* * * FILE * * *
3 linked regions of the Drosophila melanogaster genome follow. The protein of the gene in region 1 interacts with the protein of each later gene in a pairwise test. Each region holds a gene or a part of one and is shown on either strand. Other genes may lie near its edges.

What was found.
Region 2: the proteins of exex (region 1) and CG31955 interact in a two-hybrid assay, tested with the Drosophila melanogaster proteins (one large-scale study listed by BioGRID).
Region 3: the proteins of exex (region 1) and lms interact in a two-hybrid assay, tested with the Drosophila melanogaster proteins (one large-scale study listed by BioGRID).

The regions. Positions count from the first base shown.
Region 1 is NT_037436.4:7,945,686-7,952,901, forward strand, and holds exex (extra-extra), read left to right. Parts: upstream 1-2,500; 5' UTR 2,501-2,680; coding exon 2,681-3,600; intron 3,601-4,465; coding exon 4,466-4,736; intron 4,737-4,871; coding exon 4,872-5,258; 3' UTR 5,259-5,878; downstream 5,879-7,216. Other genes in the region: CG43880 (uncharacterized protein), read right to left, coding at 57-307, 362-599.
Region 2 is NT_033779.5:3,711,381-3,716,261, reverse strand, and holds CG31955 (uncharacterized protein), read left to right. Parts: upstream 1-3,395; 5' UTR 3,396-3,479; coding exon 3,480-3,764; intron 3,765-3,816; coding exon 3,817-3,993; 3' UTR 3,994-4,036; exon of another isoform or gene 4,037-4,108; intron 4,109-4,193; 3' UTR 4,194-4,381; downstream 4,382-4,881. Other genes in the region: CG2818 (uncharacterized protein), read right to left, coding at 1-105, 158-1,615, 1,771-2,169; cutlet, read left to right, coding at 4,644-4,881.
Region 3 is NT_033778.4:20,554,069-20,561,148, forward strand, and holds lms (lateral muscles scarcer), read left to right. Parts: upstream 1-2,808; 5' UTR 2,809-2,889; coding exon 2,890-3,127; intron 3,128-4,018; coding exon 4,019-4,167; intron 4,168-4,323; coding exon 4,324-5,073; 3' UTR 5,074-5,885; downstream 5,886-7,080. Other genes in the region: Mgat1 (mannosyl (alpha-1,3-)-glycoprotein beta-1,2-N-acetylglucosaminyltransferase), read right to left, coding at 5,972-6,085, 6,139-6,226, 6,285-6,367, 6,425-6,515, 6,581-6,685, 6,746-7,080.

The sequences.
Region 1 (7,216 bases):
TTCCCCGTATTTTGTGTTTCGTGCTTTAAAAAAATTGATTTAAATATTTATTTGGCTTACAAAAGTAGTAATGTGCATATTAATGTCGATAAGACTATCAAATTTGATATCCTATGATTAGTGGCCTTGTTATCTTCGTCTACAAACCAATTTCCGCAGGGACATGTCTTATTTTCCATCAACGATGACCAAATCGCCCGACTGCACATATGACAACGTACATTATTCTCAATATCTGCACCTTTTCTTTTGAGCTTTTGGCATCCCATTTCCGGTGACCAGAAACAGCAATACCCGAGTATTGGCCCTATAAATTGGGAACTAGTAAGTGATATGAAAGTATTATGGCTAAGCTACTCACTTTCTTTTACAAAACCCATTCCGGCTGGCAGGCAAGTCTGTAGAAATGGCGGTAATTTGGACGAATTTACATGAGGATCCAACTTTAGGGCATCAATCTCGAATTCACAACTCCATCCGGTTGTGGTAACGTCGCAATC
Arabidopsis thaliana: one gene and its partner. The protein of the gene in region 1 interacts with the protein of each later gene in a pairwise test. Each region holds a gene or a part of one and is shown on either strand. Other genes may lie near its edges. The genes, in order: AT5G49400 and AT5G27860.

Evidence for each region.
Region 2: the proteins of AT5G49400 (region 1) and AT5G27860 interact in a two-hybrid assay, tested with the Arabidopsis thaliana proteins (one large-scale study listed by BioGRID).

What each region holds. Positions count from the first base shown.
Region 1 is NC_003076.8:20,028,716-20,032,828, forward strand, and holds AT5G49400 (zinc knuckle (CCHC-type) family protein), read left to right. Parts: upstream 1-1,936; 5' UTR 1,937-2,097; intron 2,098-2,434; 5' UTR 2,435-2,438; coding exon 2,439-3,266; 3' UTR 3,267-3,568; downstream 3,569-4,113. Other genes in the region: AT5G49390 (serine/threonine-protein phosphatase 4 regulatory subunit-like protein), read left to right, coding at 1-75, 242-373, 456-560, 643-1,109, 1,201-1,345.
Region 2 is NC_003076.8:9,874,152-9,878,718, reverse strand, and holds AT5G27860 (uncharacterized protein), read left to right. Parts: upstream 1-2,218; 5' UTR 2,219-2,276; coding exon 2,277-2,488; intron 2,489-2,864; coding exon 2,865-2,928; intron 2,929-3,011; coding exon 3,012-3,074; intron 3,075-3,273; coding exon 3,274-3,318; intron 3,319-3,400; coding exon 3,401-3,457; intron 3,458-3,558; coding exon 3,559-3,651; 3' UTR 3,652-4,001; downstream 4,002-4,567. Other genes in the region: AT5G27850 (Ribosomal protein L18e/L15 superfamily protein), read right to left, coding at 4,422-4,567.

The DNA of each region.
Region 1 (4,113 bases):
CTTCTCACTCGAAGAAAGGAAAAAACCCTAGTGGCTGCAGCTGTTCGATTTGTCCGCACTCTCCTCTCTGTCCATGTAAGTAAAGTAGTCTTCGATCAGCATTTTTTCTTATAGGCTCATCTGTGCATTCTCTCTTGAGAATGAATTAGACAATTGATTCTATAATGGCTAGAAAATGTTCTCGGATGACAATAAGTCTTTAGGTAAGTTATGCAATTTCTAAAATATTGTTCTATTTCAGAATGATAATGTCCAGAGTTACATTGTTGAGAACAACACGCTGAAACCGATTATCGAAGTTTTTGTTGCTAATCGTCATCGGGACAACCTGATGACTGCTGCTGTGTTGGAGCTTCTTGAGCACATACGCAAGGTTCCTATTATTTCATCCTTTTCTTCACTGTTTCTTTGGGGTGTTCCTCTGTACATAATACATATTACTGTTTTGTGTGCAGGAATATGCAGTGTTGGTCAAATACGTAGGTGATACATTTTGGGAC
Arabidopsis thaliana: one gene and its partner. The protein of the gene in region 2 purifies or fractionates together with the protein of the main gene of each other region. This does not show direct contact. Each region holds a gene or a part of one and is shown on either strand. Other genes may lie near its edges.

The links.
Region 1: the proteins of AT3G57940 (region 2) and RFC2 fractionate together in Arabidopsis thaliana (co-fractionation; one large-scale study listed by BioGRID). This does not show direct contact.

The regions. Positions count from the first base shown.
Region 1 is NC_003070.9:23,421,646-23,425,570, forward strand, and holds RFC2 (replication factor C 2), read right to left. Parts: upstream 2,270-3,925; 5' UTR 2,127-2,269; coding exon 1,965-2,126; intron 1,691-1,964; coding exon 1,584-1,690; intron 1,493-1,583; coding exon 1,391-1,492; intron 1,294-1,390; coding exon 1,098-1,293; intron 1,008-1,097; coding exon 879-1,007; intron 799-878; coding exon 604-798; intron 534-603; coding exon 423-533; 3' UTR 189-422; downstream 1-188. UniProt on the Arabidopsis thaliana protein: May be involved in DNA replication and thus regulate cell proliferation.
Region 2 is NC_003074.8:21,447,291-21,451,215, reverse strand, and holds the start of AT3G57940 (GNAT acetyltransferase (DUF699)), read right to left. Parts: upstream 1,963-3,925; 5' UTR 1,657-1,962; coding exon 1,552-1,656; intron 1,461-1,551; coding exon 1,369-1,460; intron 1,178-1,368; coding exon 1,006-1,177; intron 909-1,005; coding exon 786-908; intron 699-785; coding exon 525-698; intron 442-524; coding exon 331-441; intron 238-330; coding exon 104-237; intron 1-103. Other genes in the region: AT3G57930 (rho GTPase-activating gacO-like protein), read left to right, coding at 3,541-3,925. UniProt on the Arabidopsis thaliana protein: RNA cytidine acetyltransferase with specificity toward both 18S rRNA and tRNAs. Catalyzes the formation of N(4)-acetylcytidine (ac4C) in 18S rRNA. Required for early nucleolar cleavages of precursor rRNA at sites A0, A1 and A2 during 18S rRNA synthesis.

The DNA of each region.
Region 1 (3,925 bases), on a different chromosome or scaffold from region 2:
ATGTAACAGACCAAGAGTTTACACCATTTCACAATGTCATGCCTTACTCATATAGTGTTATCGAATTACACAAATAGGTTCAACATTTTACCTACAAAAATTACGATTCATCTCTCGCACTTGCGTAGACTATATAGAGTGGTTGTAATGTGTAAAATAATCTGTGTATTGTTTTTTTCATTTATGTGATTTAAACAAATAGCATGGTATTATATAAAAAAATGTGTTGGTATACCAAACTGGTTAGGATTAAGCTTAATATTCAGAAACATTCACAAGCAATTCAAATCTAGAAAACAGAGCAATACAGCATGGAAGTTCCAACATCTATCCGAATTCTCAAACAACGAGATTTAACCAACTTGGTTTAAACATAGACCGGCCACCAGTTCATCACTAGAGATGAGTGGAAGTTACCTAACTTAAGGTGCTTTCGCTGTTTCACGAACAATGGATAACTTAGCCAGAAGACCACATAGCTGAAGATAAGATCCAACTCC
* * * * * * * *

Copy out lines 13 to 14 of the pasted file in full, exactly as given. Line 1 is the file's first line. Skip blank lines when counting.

Evidence for each region.
Region 2: the proteins of AT5G49400 (region 1) and AT5G27860 interact in a two-hybrid assay, tested with the Arabidopsis thaliana proteins (one large-scale study listed by BioGRID).